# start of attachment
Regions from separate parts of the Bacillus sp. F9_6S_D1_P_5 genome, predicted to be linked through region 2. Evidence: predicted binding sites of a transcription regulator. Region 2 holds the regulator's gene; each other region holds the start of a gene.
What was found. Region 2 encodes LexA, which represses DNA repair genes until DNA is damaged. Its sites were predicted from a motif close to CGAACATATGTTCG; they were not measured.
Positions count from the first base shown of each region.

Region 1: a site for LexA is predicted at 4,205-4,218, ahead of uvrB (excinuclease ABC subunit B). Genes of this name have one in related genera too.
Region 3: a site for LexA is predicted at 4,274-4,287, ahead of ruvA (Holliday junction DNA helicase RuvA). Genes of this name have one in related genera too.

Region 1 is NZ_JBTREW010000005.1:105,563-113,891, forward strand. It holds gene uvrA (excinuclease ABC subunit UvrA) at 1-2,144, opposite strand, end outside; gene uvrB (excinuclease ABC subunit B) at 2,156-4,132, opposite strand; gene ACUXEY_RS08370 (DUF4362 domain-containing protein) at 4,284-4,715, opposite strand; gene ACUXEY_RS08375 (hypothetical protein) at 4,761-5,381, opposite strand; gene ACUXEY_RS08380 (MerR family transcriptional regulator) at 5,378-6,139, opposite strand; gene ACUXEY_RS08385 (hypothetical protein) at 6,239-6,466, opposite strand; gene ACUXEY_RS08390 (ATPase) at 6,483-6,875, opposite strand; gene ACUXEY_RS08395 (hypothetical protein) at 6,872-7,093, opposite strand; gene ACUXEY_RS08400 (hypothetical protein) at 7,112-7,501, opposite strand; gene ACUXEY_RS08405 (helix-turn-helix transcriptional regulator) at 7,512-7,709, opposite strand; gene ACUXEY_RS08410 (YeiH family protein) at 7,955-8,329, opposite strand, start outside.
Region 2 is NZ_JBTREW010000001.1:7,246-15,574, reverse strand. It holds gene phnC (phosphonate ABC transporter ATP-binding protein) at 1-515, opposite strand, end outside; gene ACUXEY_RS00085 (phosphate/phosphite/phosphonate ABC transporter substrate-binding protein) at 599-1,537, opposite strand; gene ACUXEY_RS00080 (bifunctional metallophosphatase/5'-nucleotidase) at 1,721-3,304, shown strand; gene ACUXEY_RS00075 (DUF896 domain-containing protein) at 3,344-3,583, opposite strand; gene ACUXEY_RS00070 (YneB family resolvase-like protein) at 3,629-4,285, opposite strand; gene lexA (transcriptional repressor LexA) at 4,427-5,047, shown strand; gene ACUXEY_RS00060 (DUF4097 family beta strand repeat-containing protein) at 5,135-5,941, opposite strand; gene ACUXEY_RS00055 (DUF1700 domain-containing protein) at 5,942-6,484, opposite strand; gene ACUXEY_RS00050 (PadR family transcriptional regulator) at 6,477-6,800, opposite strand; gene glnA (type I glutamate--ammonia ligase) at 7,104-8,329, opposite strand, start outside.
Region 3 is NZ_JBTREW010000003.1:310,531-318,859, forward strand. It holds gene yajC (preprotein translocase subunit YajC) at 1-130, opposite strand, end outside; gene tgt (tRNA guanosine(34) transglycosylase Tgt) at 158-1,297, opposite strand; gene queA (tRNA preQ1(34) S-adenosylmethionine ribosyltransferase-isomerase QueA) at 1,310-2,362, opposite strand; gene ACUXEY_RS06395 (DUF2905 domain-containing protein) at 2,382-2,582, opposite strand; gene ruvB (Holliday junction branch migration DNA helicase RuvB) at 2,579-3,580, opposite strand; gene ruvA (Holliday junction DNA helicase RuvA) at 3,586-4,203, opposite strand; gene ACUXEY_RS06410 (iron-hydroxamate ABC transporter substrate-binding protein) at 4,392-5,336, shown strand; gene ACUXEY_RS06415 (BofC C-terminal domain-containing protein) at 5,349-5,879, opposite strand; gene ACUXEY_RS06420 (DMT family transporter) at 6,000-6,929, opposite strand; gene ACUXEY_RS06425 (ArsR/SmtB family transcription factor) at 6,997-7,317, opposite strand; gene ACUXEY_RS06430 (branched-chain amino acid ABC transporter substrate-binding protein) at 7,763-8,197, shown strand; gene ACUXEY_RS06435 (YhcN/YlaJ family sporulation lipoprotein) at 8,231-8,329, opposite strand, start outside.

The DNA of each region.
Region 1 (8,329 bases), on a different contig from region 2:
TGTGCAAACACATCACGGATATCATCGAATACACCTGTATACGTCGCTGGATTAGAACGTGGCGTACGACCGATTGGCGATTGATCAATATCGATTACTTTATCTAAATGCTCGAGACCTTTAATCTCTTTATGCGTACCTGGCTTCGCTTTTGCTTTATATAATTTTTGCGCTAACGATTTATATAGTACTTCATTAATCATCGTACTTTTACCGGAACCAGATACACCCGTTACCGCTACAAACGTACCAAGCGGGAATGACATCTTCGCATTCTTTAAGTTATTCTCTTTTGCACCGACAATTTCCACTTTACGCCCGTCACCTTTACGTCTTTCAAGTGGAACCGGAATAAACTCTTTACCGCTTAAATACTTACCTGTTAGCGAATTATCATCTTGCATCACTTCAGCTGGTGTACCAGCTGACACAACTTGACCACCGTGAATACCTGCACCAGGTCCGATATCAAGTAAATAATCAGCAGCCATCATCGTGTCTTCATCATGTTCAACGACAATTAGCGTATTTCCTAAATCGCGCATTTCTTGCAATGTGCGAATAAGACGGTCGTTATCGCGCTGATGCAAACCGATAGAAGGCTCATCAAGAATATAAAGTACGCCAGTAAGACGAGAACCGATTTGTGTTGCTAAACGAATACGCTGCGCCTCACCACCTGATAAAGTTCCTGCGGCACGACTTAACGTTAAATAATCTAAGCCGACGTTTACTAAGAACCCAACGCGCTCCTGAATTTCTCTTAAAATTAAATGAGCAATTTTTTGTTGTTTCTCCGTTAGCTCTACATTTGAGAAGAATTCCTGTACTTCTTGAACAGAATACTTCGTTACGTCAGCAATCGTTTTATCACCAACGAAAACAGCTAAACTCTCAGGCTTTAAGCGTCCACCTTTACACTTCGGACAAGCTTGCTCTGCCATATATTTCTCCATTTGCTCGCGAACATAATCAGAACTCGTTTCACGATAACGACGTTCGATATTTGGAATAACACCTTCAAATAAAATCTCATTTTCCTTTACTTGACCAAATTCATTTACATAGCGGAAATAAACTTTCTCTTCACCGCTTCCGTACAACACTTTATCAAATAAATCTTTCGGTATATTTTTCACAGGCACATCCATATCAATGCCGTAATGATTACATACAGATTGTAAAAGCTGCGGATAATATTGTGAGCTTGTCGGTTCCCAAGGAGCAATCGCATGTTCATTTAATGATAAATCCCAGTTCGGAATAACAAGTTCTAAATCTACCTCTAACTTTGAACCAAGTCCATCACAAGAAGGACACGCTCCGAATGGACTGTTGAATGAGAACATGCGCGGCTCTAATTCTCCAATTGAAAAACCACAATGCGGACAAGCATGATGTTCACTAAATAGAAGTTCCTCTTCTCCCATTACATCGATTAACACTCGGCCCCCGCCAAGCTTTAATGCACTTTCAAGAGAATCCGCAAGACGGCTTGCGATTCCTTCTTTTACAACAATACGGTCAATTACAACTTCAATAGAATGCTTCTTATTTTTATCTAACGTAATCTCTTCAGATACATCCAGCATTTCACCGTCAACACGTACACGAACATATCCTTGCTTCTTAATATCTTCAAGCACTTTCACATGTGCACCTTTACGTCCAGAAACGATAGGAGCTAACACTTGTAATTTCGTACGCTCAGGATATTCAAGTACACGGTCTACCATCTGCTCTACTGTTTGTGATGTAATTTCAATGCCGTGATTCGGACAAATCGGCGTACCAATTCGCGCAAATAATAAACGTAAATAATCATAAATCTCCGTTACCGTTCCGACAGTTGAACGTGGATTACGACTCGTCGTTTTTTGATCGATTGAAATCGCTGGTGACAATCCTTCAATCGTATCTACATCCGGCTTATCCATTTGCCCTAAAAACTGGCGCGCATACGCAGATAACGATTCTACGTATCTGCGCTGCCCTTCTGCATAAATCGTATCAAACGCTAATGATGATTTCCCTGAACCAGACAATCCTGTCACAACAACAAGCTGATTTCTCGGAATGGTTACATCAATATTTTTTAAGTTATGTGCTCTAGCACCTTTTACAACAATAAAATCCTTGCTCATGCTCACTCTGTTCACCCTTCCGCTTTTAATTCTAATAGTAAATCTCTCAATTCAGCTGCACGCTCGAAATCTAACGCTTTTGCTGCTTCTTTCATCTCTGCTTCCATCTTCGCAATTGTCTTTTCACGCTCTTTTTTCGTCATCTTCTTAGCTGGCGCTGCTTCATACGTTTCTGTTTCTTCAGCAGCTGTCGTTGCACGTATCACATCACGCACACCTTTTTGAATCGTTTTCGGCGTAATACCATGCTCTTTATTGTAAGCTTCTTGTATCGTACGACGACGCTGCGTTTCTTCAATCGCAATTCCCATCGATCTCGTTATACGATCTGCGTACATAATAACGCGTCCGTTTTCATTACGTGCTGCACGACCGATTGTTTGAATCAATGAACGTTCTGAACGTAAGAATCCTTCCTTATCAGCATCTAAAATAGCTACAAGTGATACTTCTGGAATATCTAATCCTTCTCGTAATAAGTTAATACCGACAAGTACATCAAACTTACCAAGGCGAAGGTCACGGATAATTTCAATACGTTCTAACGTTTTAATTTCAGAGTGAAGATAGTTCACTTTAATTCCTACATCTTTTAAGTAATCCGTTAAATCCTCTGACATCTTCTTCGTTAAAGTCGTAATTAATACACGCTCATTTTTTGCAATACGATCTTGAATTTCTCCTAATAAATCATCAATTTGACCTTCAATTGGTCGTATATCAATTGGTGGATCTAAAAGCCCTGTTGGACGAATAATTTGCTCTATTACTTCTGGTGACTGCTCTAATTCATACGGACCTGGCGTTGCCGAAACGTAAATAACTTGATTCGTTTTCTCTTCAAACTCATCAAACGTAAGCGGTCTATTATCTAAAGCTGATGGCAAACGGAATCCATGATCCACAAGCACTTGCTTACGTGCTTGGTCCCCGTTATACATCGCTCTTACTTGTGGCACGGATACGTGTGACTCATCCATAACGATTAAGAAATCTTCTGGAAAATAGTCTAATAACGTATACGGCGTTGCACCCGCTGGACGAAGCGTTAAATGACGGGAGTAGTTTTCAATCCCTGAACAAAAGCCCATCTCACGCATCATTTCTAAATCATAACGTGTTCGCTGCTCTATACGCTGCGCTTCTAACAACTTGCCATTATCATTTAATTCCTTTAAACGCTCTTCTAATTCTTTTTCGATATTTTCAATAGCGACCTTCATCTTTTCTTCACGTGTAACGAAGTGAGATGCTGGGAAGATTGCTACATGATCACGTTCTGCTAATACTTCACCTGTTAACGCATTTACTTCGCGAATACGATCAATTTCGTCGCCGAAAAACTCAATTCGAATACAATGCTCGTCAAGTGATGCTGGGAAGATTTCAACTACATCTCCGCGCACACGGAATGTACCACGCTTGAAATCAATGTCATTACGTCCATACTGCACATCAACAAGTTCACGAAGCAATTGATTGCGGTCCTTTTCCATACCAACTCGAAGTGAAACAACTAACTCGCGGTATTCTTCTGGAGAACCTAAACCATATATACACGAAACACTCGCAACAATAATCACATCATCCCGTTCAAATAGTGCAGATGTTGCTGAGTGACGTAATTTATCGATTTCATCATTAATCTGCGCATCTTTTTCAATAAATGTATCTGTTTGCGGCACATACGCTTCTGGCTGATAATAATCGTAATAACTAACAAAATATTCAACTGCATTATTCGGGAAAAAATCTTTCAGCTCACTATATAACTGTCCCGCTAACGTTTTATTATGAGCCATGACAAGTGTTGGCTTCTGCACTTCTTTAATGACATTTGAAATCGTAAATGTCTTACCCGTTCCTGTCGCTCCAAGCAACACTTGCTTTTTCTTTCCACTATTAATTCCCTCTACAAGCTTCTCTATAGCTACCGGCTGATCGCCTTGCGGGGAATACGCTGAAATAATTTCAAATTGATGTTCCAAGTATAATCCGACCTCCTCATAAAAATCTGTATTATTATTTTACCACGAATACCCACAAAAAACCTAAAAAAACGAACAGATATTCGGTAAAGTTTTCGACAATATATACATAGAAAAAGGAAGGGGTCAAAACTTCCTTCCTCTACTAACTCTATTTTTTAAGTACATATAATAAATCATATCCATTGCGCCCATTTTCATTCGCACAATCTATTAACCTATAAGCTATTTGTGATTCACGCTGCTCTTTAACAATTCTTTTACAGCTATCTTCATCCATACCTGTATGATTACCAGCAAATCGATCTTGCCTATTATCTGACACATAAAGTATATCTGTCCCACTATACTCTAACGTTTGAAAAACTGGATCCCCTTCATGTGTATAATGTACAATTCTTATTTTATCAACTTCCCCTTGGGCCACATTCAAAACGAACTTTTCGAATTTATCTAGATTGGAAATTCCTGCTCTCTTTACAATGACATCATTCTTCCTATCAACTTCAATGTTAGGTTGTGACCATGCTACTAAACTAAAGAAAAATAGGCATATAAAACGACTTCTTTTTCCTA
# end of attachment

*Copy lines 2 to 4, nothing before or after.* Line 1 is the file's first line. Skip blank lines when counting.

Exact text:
What was found. Region 2 encodes LexA, which represses DNA repair genes until DNA is damaged. Its sites were predicted from a motif close to CGAACATATGTTCG; they were not measured.
Positions count from the first base shown of each region.

Region 1: a site for LexA is predicted at 4,205-4,218, ahead of uvrB (excinuclease ABC subunit B). Genes of this name have one in related genera too.